Hibernation has long been considered the secret behind the relatively long lifespan of the edible dormouse. However, a team of researchers from Vetmeduni Vienna has now shown for the first time that high food availability during the active season in summer contributes to a long life. Increased food availability during this time allows the animals to slow their cellular aging. The study was published in the Journal of Experimental Biology.
"Telomeres get shorter with every cell division and are therefore considered a biological marker of ageing", explains Franz Hoelzl from Vetmeduni Vienna's Research Institute of Wildlife Ecology. Telomeres form protective caps at the ends of the chromosomes to prevent genomic degradation. When the telomeres become too short, cell division is no longer possible and the cell looses the potential to divide and dies. It had previously been assumed that the slowing down of body functions during hibernation was responsible for decreasing the rate of telomere degradation. The edible dormouse's long torpor-phases would thus contribute to its high life expectancy.
Hibernation does not slow down cellular aging in edible dormice
But Hoelzl and his team demonstrate that hibernation is not the cause for the animals' slowed down aging processes. Especially the so called arousals, repeated rewarming phases during which hibernaton repeatedly rewarm, led to tremendous shortening of telomeres. The researchers show that the more frequently the animals interrupted their torpor phases, the more the telomeric caps got shortened. After showing that hibernation is not responsible for the decreased rate of ageing in dormice, in terms of telomere shortening, the researchers looked for alternative explanations.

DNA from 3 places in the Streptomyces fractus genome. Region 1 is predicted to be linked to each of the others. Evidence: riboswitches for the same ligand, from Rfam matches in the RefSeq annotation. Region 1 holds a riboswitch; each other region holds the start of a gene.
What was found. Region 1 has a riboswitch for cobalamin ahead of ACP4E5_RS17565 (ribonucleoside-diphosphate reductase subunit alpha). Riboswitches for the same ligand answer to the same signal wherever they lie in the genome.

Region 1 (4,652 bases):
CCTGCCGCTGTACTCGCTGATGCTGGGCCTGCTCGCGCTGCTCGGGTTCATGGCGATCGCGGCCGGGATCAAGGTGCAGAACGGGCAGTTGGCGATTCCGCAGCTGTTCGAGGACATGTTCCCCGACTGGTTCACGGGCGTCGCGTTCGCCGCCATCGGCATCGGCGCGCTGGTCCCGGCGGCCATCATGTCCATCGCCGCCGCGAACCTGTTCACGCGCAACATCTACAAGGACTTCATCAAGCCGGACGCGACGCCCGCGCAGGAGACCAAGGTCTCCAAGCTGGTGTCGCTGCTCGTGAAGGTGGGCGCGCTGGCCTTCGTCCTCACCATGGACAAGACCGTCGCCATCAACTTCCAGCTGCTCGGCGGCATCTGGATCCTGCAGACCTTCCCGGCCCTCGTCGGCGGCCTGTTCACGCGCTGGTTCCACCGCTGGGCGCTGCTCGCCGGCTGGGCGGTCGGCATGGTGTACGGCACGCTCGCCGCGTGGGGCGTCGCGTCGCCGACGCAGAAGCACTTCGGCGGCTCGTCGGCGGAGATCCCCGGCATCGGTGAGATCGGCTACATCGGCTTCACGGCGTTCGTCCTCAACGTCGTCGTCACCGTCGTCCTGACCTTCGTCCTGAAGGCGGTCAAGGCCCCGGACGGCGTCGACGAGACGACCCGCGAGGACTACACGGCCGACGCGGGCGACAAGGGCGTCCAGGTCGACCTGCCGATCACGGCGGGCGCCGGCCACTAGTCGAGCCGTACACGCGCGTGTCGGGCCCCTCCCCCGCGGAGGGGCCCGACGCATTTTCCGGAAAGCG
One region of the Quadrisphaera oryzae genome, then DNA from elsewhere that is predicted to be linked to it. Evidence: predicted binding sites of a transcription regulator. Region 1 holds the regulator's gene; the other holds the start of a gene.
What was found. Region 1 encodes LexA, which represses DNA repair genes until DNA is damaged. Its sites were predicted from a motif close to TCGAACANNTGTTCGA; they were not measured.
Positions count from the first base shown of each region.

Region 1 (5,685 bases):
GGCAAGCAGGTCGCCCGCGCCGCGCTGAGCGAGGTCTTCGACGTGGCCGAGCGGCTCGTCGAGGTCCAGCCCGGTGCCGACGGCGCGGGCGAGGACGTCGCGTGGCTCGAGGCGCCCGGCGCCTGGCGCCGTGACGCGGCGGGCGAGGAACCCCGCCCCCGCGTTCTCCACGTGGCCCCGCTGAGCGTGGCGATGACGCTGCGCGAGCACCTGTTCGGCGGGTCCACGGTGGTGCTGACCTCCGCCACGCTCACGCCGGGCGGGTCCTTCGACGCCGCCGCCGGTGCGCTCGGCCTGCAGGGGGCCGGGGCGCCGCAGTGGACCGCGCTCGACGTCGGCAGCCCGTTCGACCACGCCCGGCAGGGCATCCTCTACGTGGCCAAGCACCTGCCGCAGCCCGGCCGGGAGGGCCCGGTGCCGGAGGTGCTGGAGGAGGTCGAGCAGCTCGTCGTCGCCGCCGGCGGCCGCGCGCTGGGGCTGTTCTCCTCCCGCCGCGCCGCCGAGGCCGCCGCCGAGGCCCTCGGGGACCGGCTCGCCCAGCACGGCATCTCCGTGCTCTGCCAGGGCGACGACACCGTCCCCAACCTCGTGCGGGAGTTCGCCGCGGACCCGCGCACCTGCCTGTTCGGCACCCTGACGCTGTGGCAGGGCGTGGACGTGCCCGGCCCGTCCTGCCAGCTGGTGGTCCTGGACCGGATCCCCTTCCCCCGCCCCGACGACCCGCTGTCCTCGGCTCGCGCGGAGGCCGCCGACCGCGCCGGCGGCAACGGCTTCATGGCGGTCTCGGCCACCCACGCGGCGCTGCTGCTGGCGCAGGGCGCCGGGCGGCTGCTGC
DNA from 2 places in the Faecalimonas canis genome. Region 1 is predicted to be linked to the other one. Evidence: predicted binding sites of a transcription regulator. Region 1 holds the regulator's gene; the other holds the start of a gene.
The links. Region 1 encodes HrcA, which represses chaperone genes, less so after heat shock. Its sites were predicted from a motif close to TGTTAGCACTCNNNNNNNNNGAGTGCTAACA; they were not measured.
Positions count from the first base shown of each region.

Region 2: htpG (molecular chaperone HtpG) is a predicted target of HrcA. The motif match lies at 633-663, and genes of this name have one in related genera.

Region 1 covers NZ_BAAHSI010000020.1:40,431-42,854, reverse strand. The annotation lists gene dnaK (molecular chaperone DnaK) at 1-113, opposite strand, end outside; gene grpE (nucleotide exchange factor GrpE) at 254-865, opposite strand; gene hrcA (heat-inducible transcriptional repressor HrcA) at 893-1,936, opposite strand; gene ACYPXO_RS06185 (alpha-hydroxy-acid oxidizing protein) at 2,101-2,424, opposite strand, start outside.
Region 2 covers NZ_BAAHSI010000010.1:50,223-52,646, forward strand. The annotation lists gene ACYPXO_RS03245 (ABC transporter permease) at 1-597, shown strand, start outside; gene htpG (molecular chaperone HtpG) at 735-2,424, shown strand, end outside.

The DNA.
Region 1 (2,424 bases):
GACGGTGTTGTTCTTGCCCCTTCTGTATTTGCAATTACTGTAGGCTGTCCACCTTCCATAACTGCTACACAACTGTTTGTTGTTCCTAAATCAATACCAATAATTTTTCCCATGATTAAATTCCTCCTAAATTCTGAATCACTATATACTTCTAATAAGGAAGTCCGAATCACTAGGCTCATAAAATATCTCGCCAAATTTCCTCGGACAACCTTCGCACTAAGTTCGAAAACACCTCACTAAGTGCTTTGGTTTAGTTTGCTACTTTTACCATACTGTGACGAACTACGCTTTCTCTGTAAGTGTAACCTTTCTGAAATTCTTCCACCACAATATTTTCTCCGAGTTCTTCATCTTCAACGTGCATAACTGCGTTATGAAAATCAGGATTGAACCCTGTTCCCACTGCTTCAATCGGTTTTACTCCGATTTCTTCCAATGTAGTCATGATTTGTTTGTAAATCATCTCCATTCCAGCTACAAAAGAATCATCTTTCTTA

"Unexpectedly, the true 'fountain of youth' is high food availability during the active season",Hoelzl states. To show this, the researchers came up with a very simple yet clever experiment. They chose a year with a low abundance of beechnuts, the animals' main natural food source. Then the animals were split into two groups. The diet of the first group was supplemented by sunflower seeds, while the other group was restricted to the naturally available food sources. DNA samples were taken from all animals before and after the experiment. The team then used molecular methods to determine telomere length.
A full belly rejuvenates the cells
The DNA analysis revealed that telomere length at the end of the experiment was directly correlated with food availability. Only the group that received surplus food had longer telomere lengths at the end of the study. The animals restricted to naturally occurring food sources, on the other hand, were barely able to compensate for telomere degradation.
The capability of dormice to elongate telomeres in normal body cells is very unusual. In other organisms, including humans, telomere elongation occurs only in germ cells and tumour cells. Thus, edible dormice have somehow managed to keep their cells physiologically young without developing cancer.
University of Veterinary Medicine -- Vienna